A sense of touch: ASICs are the receptor for a proton synaptic messenger between Merkel cells and an afferent nerve

Merkel cells in fingertips were known to turn mechanical force into an electrical signal, but how that signal transferred to the nerve across the synapse was unknown.

Stream Rat whiskersMerkel cells in fingertips were known to turn mechanical force into an electrical signal, but how that signal transferred to the nerve across the synapse was unknown.Transduction is the changing of one form of energy into another, such as a spoken voice changed into radio waves by a cellphone.

Ten years ago, three research teams published a breakthrough — the first description of the molecular mechanism for transduction in fingertip sensory Merkel cells that can transduce gentle touch, a mechanical force, into an electric current. That discovery won a 2021 Nobel Prize in Physiology or Medicine for one of those team leaders, Ardem Patapoutian, Ph.D.

Yet a mystery remained. 

How does the tactile signal at those fingertip sensory Merkel cells travel across the empty synapse space from the Merkel cells to the tip of a nerve cell? Jianguo Gu, Ph.D., first-author Akihiro Yamada, Ph.D., and colleagues at the University of Alabama at Birmingham now have answered that mystery in a study published in the journal Neuron.

Gu and Yamada report that protons are the signals that cross the synapse space from a Merkel cell to an Aβ-afferent nerve, and his UAB team identified the receptors in the nerve that sense the protons as ASICs, or acid-sensing ion channels. Protons trigger the ASIC to open its transmembrane channel, which allows a flood of sodium ions, or Na+, into the nerve. This, in turn, can trigger action potential impulses that rapidly propagate up the afferent nerve toward the brain.

“Protons have never been previously reported as principal transmitters in any synapse, and their role as the principal transmitters for tactile transmission at Merkel cell-neurite complexes is highly unique,” Gu said. The UAB discovery adds protons to the list of well-known neurotransmitters, like glutamate, GABA, acetylcholine, dopamine or serotonin.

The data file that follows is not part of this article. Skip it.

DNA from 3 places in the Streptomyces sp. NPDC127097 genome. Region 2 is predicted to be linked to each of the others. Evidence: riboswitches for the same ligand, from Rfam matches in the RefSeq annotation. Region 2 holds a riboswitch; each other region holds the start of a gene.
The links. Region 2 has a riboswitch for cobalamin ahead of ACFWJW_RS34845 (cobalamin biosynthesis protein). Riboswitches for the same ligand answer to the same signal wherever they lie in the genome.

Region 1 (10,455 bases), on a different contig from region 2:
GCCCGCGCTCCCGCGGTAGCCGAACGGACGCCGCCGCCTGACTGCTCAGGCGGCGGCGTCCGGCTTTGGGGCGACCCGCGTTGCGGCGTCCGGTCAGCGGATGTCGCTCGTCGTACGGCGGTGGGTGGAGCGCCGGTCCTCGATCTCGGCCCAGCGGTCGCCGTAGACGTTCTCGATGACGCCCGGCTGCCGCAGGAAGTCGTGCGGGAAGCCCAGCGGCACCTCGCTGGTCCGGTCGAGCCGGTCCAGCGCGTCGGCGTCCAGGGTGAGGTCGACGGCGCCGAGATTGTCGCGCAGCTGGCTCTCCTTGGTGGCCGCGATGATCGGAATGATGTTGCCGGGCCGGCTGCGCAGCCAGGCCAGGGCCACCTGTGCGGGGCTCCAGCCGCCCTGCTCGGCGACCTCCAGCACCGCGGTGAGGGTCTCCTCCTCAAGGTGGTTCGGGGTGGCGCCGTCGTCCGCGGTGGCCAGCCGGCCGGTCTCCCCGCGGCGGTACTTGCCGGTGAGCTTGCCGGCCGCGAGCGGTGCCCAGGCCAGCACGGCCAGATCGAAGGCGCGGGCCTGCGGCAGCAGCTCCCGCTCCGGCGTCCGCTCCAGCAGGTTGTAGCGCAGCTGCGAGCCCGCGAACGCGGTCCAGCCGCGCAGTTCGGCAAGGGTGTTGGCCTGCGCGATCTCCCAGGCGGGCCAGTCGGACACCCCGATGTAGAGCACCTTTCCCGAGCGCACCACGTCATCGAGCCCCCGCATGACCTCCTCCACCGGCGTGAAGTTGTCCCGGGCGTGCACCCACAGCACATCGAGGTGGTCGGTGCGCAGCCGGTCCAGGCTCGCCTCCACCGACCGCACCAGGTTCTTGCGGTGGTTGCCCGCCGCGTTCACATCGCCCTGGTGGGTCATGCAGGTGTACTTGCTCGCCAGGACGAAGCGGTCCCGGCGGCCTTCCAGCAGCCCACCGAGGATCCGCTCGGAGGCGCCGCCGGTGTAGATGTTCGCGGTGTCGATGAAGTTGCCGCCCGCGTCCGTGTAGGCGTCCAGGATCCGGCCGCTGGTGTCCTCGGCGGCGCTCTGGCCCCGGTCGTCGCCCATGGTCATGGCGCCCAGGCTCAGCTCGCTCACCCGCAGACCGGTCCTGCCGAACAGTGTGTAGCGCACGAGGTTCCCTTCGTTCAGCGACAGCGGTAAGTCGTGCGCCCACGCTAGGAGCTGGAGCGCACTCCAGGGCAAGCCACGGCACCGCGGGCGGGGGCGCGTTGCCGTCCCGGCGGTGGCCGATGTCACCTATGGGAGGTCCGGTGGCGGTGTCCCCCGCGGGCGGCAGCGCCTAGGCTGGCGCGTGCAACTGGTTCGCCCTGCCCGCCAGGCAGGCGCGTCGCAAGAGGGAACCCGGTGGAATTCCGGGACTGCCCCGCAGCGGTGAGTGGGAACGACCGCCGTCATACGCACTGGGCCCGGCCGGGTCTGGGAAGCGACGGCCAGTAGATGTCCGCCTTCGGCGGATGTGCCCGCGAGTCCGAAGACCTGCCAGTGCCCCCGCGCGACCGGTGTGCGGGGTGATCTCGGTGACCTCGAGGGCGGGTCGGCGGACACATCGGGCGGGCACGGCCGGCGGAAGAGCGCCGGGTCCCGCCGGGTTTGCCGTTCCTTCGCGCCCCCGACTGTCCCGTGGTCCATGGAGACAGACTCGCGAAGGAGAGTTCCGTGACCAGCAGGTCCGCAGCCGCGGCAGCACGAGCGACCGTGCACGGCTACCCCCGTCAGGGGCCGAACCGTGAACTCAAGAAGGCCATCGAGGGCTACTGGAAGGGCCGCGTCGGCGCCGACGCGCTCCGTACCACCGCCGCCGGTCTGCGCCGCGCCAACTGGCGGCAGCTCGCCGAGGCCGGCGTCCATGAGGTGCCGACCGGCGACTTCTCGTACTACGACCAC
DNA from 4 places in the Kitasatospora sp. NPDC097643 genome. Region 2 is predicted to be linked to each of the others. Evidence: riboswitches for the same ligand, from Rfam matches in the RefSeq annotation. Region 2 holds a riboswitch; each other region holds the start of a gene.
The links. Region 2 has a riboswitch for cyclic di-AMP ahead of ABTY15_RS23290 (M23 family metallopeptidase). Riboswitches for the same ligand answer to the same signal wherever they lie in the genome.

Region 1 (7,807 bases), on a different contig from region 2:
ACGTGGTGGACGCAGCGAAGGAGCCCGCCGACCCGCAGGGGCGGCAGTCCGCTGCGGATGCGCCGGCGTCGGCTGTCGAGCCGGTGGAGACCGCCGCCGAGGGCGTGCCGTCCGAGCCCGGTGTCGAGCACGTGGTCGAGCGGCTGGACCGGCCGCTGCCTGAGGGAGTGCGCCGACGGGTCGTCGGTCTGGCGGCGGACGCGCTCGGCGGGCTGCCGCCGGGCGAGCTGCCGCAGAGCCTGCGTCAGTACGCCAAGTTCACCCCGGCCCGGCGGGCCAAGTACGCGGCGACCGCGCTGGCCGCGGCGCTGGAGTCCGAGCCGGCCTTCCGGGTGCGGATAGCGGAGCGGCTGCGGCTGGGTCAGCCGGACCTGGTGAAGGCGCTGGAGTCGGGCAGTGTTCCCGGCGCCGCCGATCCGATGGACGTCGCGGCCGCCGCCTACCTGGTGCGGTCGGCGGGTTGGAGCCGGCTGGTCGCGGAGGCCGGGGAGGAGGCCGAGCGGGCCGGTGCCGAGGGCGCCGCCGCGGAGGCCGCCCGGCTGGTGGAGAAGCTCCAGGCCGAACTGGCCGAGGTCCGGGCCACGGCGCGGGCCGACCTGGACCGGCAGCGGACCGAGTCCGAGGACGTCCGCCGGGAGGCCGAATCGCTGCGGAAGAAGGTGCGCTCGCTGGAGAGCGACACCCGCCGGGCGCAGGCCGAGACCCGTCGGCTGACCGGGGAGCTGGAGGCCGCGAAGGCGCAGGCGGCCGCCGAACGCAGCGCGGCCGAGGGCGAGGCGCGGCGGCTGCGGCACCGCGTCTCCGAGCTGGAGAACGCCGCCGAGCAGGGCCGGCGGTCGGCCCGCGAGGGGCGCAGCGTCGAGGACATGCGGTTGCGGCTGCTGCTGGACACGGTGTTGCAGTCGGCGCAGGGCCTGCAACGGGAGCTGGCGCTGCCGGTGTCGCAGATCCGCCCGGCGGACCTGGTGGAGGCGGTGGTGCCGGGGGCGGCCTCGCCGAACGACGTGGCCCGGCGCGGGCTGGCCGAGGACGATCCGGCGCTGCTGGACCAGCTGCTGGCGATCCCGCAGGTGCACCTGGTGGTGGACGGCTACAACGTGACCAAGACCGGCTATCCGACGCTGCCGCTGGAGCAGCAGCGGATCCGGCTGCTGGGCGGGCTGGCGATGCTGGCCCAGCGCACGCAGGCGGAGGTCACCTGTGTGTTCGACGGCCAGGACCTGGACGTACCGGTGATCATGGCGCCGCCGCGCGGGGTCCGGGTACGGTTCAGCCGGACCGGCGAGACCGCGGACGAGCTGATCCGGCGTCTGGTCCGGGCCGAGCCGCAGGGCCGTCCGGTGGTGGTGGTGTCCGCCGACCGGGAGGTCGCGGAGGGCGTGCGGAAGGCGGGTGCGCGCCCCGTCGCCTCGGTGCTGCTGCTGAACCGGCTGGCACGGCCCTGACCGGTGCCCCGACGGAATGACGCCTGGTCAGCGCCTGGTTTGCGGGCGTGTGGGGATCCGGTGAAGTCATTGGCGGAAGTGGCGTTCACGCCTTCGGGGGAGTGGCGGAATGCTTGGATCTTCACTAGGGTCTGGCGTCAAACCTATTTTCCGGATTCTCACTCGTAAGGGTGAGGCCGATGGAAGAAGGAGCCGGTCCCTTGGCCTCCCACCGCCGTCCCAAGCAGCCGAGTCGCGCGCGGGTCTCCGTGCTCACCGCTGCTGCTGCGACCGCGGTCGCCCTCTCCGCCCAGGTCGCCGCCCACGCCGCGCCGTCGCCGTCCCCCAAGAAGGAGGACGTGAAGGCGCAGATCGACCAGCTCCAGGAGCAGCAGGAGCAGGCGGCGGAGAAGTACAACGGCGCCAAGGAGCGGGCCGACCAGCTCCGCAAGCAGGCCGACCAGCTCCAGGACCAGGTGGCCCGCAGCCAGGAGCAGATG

The small, oval Merkel cells are key to tactile discrimination, the ability to differentiate the physical properties of objects, such as texture, shape and edges. As noted by the Nobel Prize organization in 2021, “The sense of touch, initiated by the detection of mechanical force, provides us with the recognition of texture, size and shape of objects, as well as tactile and vibration sensitivity. This sense, for example, allows us to recognize the softness of a pillow, gentle caress of the skin or the feeling of a breeze.” 

While primate fingertips have the most Merkel cells, making a fingertip the most sensitive part of the human body, in non-primate mammals the most sensitive touch receptors are whiskers. Thus, the whisker follicle with its numerous Merkel cells and exquisite sensitivity is biologically analogous to the human fingertip. To study the conveyance of tactile signals, Gu, Yamada and the UABteam studied whisker hair follicles from rodents.

In the whisker follicle, the tip of each afferent nerve splits into about 28 smaller neurites, thin strands protruding from the end of the nerve. Each neurite reaches out to form a synapse with a Merkel cell in the front part of the whisker hair follicle. To measure reception of a tactile signal from a Merkel cell, the UAB researchers achieved patch-clamp recordings at a heminode — an accessible spot for a patch-clamp on the neurite between the Merkel cell synapse and the tip of the afferent nerve — and at the first node of Ranvier, an accessible site on the afferent nerve just below the tip of the nerve.

This was a challenging feat, Gu says. “Patch-clamp recordings have never previously been performed on Aβ-afferent axons near Merkel-neurite synapses due to technical difficulties because most parts of Aβ-afferent axons are heavily myelinated and inaccessible to patch-clamp recording electrodes.”